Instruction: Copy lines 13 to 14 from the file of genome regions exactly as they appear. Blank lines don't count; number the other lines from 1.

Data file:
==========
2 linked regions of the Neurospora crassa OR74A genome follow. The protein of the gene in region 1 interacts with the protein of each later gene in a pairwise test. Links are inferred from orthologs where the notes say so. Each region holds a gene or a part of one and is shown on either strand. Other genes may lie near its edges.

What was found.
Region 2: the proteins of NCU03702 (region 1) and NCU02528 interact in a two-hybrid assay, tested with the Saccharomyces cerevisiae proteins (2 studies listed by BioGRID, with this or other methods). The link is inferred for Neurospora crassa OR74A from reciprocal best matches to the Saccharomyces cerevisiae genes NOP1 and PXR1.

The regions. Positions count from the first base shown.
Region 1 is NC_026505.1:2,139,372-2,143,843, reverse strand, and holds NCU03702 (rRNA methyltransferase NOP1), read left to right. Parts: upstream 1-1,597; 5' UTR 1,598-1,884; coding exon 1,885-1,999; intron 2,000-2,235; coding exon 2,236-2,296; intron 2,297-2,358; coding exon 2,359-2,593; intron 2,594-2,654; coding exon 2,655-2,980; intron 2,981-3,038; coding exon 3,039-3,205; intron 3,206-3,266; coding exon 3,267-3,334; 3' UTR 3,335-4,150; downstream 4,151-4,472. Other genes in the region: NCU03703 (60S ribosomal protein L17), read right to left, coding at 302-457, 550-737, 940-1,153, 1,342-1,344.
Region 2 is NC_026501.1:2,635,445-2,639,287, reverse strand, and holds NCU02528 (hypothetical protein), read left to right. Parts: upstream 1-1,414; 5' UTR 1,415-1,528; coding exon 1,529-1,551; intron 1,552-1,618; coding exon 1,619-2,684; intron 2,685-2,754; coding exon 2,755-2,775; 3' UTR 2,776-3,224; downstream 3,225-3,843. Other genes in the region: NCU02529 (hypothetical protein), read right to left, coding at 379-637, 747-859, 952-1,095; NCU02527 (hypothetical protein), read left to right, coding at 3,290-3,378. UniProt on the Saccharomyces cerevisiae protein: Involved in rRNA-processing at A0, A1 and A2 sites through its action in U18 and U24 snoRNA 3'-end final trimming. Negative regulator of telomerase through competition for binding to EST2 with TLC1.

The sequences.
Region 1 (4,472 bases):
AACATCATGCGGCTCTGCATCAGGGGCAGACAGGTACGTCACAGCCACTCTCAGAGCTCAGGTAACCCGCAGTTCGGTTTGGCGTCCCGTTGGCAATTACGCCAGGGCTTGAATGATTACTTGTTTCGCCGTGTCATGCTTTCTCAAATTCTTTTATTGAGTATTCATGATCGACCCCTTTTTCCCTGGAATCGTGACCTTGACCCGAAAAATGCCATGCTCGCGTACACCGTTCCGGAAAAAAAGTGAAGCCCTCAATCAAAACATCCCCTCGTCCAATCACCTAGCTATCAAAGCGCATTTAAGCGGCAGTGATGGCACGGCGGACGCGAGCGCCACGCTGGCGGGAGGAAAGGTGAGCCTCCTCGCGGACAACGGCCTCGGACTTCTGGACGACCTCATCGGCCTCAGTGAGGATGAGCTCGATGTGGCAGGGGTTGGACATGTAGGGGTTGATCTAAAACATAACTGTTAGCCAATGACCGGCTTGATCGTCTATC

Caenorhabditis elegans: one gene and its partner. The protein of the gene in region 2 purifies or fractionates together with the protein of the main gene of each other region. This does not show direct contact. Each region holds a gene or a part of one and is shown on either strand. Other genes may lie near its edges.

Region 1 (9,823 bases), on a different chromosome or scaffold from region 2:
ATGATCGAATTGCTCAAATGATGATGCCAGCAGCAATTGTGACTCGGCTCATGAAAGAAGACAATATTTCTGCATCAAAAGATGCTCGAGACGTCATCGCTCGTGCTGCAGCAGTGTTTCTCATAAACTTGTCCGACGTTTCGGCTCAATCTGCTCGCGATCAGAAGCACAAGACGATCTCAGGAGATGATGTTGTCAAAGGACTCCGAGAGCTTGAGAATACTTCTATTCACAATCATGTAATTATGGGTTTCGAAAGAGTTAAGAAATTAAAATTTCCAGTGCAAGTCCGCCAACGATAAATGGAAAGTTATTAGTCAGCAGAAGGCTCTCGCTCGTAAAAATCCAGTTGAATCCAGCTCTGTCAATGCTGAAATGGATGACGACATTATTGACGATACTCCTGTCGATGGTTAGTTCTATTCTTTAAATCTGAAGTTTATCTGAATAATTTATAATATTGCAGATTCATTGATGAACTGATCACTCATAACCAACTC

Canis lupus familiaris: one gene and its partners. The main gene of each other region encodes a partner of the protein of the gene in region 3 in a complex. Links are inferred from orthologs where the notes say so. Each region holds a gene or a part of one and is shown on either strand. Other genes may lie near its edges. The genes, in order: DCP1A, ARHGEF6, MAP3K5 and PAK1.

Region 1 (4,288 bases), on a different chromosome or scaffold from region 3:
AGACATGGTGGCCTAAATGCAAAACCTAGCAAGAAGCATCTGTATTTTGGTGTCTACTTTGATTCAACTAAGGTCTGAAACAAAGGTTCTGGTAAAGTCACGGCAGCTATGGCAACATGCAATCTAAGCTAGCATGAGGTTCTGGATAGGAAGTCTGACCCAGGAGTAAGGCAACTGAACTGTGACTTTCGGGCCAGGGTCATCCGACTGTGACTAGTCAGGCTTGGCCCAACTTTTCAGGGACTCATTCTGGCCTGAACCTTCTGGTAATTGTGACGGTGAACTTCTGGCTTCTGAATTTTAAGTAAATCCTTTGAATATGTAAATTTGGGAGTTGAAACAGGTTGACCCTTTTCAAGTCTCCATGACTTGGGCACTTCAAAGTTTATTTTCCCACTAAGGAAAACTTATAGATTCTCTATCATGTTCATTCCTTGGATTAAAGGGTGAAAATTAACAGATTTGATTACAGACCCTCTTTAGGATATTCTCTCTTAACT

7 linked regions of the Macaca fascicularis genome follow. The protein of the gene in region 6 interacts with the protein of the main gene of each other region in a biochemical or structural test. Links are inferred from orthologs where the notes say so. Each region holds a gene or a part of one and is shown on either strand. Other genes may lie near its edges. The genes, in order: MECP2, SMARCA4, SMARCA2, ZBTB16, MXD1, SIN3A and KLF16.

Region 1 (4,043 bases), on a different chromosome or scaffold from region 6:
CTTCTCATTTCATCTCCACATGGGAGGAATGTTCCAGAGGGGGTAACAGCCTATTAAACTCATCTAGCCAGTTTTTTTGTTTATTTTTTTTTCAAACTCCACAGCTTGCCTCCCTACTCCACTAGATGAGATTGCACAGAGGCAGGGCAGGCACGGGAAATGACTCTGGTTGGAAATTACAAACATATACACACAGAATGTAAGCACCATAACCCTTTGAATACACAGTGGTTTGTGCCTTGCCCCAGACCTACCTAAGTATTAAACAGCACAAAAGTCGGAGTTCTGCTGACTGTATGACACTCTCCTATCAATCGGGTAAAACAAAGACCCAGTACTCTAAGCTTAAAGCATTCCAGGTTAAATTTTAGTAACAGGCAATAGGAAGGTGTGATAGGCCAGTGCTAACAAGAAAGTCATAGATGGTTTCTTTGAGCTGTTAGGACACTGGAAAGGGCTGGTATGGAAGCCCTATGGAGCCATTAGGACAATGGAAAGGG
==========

Canis lupus familiaris: one gene and its partners. The main gene of each other region encodes a partner of the protein of the gene in region 3 in a complex. Links are inferred from orthologs where the notes say so. Each region holds a gene or a part of one and is shown on either strand. Other genes may lie near its edges. The genes, in order: DCP1A, ARHGEF6, MAP3K5 and PAK1.

Region 1 (4,288 bases), on a different chromosome or scaffold from region 3: